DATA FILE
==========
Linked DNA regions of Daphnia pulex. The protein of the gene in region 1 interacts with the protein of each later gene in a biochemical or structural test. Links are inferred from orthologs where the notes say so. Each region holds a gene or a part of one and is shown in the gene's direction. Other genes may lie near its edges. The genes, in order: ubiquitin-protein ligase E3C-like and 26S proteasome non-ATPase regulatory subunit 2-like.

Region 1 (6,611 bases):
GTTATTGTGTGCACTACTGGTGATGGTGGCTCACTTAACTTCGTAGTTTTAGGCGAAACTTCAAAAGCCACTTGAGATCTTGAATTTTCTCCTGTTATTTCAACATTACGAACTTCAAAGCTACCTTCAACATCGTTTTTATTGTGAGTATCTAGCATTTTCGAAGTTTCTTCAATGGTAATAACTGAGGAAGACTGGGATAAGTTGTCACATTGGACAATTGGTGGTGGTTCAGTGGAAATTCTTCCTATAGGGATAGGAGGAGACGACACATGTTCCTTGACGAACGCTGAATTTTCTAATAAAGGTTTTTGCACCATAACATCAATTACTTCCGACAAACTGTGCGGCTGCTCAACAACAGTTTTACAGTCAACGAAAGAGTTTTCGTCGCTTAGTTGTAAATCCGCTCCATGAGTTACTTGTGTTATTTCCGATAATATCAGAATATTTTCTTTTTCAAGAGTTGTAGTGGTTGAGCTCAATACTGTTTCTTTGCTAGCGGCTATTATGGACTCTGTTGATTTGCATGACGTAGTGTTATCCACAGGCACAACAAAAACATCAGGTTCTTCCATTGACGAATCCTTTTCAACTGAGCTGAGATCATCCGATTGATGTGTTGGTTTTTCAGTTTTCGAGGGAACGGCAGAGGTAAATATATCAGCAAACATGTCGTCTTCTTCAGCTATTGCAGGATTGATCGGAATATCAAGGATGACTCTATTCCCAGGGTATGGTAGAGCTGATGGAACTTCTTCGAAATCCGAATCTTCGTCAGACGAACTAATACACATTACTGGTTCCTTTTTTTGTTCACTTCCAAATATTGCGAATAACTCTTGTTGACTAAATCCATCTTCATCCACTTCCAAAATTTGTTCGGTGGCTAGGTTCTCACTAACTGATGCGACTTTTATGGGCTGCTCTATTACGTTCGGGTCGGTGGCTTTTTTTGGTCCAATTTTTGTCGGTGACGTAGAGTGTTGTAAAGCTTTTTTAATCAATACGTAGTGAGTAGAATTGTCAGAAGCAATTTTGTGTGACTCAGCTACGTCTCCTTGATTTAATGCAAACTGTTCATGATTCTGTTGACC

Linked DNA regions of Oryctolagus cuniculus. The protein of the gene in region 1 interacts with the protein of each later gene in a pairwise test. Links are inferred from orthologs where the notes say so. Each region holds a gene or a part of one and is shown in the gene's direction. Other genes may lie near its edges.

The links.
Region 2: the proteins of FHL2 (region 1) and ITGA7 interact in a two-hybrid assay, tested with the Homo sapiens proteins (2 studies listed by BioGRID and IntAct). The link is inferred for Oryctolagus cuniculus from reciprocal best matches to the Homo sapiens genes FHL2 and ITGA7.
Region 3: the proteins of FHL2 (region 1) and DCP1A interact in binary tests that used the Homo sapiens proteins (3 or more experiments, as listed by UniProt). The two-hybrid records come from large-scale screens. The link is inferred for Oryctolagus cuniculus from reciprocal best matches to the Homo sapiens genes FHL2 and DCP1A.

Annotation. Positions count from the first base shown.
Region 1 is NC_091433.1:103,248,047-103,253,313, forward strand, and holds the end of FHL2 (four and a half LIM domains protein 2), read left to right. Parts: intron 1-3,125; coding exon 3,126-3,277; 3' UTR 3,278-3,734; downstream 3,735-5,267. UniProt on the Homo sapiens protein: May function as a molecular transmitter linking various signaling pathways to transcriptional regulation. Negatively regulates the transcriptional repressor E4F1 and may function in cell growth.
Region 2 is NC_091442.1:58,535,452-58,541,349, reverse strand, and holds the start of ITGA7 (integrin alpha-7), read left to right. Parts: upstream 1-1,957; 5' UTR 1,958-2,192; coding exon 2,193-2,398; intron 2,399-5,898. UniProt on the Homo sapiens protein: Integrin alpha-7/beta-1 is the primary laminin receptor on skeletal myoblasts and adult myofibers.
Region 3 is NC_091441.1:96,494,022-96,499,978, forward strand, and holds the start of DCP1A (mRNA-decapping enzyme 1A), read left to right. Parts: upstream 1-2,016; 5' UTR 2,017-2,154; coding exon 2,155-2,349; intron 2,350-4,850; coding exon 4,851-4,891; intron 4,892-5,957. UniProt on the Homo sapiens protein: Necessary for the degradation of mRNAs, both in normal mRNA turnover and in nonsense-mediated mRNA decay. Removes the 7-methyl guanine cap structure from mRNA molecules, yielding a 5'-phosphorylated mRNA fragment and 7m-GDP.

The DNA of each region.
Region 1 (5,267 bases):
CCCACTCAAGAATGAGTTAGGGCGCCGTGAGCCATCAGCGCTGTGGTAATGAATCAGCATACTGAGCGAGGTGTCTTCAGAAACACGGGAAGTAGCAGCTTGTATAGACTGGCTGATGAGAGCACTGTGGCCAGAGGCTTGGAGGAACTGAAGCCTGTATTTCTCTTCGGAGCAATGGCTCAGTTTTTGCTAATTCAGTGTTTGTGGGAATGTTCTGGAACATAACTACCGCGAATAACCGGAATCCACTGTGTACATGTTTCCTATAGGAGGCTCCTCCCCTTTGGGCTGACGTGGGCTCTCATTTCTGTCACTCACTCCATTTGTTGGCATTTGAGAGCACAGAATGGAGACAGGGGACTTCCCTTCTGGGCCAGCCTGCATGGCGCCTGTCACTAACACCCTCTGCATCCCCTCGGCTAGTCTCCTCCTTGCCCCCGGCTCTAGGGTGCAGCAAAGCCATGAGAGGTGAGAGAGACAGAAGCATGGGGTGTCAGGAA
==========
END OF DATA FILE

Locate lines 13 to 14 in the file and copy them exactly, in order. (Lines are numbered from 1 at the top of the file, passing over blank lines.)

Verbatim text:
Region 1 (5,267 bases):
CCCACTCAAGAATGAGTTAGGGCGCCGTGAGCCATCAGCGCTGTGGTAATGAATCAGCATACTGAGCGAGGTGTCTTCAGAAACACGGGAAGTAGCAGCTTGTATAGACTGGCTGATGAGAGCACTGTGGCCAGAGGCTTGGAGGAACTGAAGCCTGTATTTCTCTTCGGAGCAATGGCTCAGTTTTTGCTAATTCAGTGTTTGTGGGAATGTTCTGGAACATAACTACCGCGAATAACCGGAATCCACTGTGTACATGTTTCCTATAGGAGGCTCCTCCCCTTTGGGCTGACGTGGGCTCTCATTTCTGTCACTCACTCCATTTGTTGGCATTTGAGAGCACAGAATGGAGACAGGGGACTTCCCTTCTGGGCCAGCCTGCATGGCGCCTGTCACTAACACCCTCTGCATCCCCTCGGCTAGTCTCCTCCTTGCCCCCGGCTCTAGGGTGCAGCAAAGCCATGAGAGGTGAGAGAGACAGAAGCATGGGGTGTCAGGAA